Security vendor Trend Micro victim of massive Web attack

Security vendor Trend Micro has fallen victim to a widespread Web attack that splashed malicious software onto hundreds of legitimate Web sites in recent days.
A Trend Micro spokesman confirmed that the company’s site had been hacked Thursday, saying that the attack took place earlier in the week.

“A portion of our site — some pages were attacked,” said Mike Sweeny, a Trend Micro spokesman. “We took the pages down overnight Tuesday night — and took corrective action.”

On Thursday security vendor McAfee reported that more than 20,000 Web pages have been affected by the attack. The pages are infected with malicious code that tries to install password-stealing software on the PCs of people who visit the sites.

Security rival Sophos added more details late Thursday in a post to its blog. There, Graham Cluley, a Sophos senior security consultant, claimed that the hack had been an SQL injection attack and included a link to an alert Trend placed on its Japanese-language site that identified the malware as JS_DLOADER.TZE.

The alert also said that users could have been infected by accessing one of 11 infected pages on the Japanese site or 20 pages on the English site, or by clicking a link embedded in the malware’s name. All the pages were part of Trend Micro’s malware encyclopedia, a searchable database of viruses, Trojans and worms.

Researchers are still not sure how the attackers are managing to hack these Web pages, but the pages all seem to use Microsoft’s Active Server Page (ASP) technology, which is used by many Web development programs to create dynamic HTML pages.

A software bug in any of those programs is all the attackers need to install their malicious code.

The infected Web pages are not obviously malicious, but the attackers have added a small bit of JavaScript code that redirects visitors’ browsers to an invisible attack launched from servers based in China.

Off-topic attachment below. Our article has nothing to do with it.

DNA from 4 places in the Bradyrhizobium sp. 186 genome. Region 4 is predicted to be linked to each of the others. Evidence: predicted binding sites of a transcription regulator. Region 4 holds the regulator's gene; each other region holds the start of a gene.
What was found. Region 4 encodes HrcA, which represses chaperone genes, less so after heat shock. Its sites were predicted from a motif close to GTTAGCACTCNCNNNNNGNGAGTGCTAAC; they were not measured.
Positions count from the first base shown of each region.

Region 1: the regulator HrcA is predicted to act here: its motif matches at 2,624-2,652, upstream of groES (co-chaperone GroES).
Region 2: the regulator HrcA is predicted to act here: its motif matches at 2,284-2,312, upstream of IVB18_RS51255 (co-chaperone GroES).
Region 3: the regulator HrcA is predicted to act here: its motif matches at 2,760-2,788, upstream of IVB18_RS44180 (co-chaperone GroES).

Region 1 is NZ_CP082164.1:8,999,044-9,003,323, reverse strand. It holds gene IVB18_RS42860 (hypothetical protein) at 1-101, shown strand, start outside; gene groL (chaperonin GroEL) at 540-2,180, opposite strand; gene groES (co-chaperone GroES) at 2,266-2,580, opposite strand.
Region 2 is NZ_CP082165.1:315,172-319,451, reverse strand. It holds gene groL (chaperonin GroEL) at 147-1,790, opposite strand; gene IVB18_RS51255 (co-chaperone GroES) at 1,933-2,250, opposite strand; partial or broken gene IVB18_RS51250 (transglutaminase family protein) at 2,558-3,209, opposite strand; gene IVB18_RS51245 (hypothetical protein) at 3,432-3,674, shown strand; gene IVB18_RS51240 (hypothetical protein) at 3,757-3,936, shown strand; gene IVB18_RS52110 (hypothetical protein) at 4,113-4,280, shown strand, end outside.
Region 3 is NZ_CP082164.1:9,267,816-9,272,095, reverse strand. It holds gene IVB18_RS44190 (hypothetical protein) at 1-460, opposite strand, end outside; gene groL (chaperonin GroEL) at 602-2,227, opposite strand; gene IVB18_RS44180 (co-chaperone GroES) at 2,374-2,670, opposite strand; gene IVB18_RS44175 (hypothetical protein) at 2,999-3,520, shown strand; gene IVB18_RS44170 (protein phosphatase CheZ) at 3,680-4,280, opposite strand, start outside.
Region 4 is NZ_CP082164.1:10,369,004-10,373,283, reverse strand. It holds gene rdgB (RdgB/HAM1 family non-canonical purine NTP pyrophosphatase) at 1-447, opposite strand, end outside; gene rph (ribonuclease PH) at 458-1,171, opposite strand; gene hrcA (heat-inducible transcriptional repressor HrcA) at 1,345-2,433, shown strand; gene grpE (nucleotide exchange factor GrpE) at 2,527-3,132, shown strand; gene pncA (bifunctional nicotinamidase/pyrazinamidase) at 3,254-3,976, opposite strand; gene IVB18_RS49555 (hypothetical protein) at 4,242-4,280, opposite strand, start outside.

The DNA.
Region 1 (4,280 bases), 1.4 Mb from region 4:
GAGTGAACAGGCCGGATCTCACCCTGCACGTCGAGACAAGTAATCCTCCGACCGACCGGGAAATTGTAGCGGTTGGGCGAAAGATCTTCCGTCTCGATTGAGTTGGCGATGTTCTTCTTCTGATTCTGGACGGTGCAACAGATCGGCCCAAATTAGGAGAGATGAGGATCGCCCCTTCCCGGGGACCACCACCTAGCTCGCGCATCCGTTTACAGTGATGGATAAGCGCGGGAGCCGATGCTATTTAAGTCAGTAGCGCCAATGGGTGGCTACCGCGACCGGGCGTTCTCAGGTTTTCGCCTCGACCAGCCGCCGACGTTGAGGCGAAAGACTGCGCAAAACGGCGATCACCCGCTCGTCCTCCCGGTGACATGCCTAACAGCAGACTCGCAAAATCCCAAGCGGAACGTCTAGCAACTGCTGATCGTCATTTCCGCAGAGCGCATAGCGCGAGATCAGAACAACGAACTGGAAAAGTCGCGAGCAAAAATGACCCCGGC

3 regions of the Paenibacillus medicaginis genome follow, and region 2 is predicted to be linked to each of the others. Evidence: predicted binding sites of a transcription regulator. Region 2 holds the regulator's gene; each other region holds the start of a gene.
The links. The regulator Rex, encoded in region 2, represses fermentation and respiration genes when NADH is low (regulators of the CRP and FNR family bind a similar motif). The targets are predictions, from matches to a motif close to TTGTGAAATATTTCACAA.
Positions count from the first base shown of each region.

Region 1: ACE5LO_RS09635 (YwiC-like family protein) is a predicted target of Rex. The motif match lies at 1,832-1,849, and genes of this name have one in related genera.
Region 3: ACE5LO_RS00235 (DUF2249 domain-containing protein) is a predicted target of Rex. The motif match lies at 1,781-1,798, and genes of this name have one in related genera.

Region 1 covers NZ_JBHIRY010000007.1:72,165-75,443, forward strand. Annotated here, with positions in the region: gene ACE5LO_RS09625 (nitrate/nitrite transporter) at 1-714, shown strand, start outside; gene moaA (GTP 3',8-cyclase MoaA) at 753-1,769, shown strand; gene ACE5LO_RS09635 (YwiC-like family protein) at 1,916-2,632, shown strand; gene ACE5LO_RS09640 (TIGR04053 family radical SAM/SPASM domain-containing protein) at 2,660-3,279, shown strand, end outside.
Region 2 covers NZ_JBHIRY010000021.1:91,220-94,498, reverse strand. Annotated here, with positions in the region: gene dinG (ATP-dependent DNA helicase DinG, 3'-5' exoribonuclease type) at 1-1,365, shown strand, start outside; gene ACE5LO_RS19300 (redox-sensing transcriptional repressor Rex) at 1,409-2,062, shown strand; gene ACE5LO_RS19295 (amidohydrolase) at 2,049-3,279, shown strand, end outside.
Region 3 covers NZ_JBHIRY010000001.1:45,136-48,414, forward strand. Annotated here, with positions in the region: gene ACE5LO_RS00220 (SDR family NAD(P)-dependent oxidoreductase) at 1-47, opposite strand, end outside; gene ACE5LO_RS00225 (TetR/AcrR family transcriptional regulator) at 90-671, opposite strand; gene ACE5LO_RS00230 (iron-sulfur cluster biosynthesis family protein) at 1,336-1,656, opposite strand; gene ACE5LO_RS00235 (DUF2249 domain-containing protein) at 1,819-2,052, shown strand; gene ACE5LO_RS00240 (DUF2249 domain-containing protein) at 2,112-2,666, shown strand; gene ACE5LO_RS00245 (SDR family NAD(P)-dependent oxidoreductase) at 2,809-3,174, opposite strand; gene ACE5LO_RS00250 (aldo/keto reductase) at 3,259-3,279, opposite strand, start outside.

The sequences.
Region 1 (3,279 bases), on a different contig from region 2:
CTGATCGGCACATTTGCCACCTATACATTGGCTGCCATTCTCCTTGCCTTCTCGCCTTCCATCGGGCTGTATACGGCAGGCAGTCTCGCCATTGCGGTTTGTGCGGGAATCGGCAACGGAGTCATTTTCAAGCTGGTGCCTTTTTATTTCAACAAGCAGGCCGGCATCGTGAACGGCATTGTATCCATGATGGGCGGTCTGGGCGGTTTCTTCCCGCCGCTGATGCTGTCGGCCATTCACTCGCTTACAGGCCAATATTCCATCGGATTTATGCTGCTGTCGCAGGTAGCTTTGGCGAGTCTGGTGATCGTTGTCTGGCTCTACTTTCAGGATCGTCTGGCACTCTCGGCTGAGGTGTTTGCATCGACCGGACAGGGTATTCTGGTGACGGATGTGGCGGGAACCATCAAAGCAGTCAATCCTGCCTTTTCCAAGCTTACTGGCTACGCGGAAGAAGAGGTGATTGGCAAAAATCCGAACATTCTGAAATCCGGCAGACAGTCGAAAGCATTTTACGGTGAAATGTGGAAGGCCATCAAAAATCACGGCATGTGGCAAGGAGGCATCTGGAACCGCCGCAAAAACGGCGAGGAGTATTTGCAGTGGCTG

“When users viewed any of the modified pages, they were reconnected to other sites without realizing it, and a type of virus was installed on their computer that causes them to download other viruses in a series,” said the Yomiuri Shimbun, one of Japan’s largest newspaper. The paper also reported the attack Malware was JS_DLOADER.TZE and it occured at 7 p.m. ET last Saturday.

This same technique was used a year ago, when attackers infected the Web sites of the Miami Dolphins and Dolphins Stadium just prior to the 2007 Super Bowl XLI football game.

The JavaScript attack code hosted on these infected Web sites takes advantage of bugs that have already been patched, so users whose software is up-to-date are not at risk. However, McAfee warns that some of the exploits are for obscure programs such as ActiveX controls for online games, which users may not think to patch.

If the code is successful, it then installs a password-stealing program on the victim’s computer that looks for passwords for a number of online games, including the “Lord of the Rings Online.”

Sweeny, Trend’s U.S. spokesman said “about 32” pages were involved, “most of them from the encyclopedia.”

It’s embarrassing when security vendors fall victim to the attacks they are supposed to prevent, but Trend Micro is not the only company to have had its Web site hacked in recent months.

In January, parts of CA’s Web site were infected with a very similar type of attack.

— With files from Gregg Keizer

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